Drummer James Krivchenia talks releasing two Big Thief records in the same year and the nearby family that helped Columbus land a date on the band's current tour

If you’re headed to the Big Thief show at the Athenaeum Theatre on Monday night, you have drummer James Krivchenia’s grandmother to thank.

Krivchenia has a handful of cousins living in Columbus, and a lot of his father’s family grew up in Marietta, in Southeast Ohio. Earlier this year, Krivchenia spent about a week with his grandmother, and when he introduced her to the music of Big Thief, the band gained a new fan.

“I was showing my granny Big Thief, and she's like, 'Wow, this is amazing! I want to come see it!'” said Krivchenia by phone in early October from his new hometown of Altadena, California. “I was looking at our tour schedule, and I was like, ‘You know what? I'm going to talk to our booking agent and get us a Columbus show.’”

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Krivchenia’s history with Big Thief goes back to the band’s first album, the aptly named Masterpiece (2016), but not as a drummer. He worked as an engineer on the record, and right away the band made an impression on him. “Once you record a band, you either go, ‘Wow, they're really deep musicians and their recordings are just scratching the surface,’ or you're like, ‘Oh, they're full of it, and they're kind of tricking people.' You get a deeper understanding of who you’re working with,” Krivchenia said. “My first impression was like, ‘What people are seeing now is just the tip of the iceberg.’ [Adrianne Lenker] was writing songs in the van on the way to the session, and you just saw the drive and the raw talent and the spirit, like, ‘Wow, this person really cares about their craft.’”

When previous drummer Jason Burger departed Big Thief, Krivchenia took over behind the kit alongside singer/guitarist Lenker, guitarist Buck Meek and bassist Max Oleartchik. The buzz around the quartet grew with 2017’s excellent Capacity, and this year fans were treated to two new albums from the folk-inflected indie-rock act. First came U.F.O.F. in February, and then last month Two Hands arrived.

While the two new albums were recorded just days apart, the band took completely different approaches. For U.F.O.F., Big Thief traveled to Bear Creek Studios outside of Seattle, where the bandmates tinkered and layered until they emerged with a dozen intimate songs, all richly produced and nuanced enough to gift listeners with new discoveries on repeated spins.

After recording wrapped up, Krivchenia remembers listening to the final mixes with some friends from Seattle. “We were still kind of reeling from the emotional-ness of the U.F.O.F. experience,” he said. “We had ended that by sequencing the record the last night. … Everyone was really drunk, and we're just like, ‘I don't even know what we just did.’ It was like 5 in the morning, and it was this weird, suspended experience. We were looking for closure, and we were just like, ‘Whoa, what the hell is that one? And we're about to do another one?’”

Five days later the band headed to Tornillo, Texas, to make Two Hands at Sonic Ranch, but for this album, Big Thief recorded each song live as a band — an approach Krivchenia found challenging not because of the potential pressure cooker of playing through full takes without screw-ups, but rather because the band knew the songs backwards and forwards. The album takes had to feel fresh and authentic, not rote or overly rehearsed.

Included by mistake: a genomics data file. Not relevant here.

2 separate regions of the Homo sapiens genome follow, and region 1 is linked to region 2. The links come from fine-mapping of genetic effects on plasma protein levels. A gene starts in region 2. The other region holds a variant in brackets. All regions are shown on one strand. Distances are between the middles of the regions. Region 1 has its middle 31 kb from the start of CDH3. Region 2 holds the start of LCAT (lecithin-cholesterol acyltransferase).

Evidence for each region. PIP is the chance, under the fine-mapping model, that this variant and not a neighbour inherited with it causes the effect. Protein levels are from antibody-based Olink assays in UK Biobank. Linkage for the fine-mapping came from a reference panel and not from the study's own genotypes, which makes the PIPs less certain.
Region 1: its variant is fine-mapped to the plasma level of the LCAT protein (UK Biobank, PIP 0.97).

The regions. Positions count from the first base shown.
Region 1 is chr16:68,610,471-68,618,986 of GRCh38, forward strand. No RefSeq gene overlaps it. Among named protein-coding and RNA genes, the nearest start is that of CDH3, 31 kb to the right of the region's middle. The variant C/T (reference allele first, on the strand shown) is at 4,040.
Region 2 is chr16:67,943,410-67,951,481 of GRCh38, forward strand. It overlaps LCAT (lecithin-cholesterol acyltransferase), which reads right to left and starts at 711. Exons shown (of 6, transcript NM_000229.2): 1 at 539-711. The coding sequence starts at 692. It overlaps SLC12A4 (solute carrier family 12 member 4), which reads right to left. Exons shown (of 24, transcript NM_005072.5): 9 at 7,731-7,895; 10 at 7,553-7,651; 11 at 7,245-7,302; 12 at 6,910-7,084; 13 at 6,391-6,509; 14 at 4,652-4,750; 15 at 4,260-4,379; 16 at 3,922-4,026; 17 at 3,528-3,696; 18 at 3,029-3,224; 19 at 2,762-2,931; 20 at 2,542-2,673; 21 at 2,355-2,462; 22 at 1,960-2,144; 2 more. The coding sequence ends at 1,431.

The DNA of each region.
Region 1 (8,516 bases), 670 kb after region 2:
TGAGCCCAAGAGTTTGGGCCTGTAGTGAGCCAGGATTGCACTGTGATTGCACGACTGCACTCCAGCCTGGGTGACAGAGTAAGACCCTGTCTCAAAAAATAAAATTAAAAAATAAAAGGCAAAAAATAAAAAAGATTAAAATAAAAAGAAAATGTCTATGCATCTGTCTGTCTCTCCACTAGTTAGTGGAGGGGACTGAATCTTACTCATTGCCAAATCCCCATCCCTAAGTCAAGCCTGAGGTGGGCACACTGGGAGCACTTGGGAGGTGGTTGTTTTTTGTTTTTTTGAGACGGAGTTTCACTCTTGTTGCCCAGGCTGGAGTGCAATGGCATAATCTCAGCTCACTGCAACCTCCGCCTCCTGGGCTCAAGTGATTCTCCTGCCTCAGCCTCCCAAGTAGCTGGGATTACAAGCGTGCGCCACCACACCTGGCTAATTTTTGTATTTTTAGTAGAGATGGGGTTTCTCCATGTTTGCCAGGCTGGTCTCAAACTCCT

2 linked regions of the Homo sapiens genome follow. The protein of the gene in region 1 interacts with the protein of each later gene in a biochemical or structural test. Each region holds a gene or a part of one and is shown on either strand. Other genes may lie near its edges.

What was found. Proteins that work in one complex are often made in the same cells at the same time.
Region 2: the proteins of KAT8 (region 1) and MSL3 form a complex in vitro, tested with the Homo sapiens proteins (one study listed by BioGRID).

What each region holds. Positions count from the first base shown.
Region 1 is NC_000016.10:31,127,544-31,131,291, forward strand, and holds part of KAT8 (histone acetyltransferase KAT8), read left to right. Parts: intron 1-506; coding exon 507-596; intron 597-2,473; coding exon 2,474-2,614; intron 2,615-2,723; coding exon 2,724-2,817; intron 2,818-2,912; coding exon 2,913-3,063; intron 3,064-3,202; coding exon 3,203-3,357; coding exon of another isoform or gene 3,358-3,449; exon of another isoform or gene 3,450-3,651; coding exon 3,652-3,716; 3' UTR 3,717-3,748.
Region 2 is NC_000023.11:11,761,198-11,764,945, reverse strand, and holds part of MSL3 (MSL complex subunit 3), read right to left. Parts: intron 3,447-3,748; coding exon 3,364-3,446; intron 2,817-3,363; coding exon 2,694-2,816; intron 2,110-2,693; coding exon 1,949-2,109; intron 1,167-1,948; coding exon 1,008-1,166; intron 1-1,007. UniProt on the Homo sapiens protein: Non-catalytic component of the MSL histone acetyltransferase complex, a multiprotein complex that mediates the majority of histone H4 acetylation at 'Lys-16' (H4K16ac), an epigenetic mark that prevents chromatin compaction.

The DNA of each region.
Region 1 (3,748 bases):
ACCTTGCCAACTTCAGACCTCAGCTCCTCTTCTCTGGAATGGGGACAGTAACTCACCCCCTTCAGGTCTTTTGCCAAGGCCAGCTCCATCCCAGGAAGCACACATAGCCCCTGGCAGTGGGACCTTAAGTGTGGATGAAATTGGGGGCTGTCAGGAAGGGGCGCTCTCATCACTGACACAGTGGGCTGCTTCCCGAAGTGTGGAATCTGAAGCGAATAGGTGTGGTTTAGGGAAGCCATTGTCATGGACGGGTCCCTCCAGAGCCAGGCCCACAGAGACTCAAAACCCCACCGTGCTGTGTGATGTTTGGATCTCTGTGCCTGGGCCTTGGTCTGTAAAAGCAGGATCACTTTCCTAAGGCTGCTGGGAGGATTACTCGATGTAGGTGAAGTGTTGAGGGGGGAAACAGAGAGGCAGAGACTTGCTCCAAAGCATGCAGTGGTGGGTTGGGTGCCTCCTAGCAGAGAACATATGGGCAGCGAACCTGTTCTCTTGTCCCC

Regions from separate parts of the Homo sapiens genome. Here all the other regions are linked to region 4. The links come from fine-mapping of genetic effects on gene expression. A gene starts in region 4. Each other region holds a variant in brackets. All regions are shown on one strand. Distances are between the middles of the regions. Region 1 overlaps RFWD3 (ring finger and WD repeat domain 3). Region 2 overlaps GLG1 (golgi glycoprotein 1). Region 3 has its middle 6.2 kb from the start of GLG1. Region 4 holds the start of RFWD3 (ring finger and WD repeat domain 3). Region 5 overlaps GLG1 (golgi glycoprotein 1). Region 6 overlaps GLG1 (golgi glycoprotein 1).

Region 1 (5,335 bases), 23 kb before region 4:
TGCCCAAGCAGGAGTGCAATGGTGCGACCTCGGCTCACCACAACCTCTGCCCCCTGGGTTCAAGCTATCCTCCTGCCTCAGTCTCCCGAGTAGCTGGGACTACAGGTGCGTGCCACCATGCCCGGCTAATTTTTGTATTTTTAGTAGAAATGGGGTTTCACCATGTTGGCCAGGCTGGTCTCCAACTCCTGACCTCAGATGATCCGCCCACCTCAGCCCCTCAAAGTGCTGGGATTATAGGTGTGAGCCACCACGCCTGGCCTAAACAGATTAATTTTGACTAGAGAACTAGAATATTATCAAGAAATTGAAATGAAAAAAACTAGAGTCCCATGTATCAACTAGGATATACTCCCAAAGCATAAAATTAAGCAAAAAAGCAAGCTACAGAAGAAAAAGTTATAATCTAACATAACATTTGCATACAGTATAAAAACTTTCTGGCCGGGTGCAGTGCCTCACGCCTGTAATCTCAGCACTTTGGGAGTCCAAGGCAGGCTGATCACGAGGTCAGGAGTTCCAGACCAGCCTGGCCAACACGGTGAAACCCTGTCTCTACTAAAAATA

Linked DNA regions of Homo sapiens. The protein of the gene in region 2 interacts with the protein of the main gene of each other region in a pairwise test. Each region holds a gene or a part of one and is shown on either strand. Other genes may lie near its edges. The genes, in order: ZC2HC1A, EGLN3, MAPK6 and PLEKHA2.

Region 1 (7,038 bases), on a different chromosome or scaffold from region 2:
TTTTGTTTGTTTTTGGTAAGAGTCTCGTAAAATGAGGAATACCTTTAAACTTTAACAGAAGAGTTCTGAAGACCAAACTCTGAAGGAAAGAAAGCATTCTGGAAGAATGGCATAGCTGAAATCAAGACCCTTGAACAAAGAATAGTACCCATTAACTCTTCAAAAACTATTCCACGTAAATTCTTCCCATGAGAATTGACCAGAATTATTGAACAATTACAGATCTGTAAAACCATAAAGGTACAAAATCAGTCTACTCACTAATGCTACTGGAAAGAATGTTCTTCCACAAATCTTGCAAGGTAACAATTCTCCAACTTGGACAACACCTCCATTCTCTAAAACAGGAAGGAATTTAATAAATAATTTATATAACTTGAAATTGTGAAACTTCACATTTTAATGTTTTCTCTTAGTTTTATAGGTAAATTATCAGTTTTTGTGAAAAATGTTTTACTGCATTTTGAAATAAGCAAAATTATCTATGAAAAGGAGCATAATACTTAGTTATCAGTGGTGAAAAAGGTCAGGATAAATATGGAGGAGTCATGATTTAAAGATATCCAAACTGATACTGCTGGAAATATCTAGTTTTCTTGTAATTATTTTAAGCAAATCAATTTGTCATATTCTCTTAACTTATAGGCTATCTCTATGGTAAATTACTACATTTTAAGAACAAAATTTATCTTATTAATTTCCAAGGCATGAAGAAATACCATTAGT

“It's actually much harder, I think, to record stuff you know really well because you have all of this built-in expectation, and you have all these moments of remembering how it felt when the song really worked, and you're constantly comparing against that,” he said.

It’s especially important on a song like “Not,” an extended rocker on Two Hands that builds as it goes, Lenker’s vocals growing increasingly feral before culminating in a feedback-drenched guitar solo that caps perhaps the best six minutes of recorded music released in 2019.

“The take that we ended up using of [‘Not’] was the first real take. I really like it, because not only does the song build, but you can tell we kind of sink into it about halfway through the singing part, maybe in the second verse or the second chorus. All of a sudden it's like, ‘OK. Now they're in it,’” he said. “That's something I love about Dylan recordings and a lot of early Neil Young recordings with Crazy Horse. You hear them slowly find it, like a minute in, and that sound of a band finding it is really cool.”

After already recording an entire album, Krivchenia recalled fatigue while making Two Hands, but for the most part he thought it worked in the band’s favor. “The fact that we were exhausted, I think that was all playing into the record,” he said. “The reason we did Two Hands second is because we were like, ‘OK, this isn't the record that needs the creative juice of four hours of overdubs in the middle of the night. It needs the road-weary tour energy — the kind of tired where you stop thinking.”

After releasing four stellar records in three years, the quartet has also developed a healthy chemistry and an understood band ethic that makes things easier now than when Big Thief was just getting started, despite the strong personalities involved.

“We're all extremely opinionated. There's no one who's like, ‘Oh, whatever.’ [But] we've gotten pretty good at communicating. We have a weekly band meeting, and at first the band meetings used to drag on for three hours. We'd be talking about the deep, philosophical merits of what a particular TV show is or isn't,” he said. “[Now], if someone doesn't want to put the song in the TV show, then we won't put it in the TV show. … We try not to say yes or no out of fear.”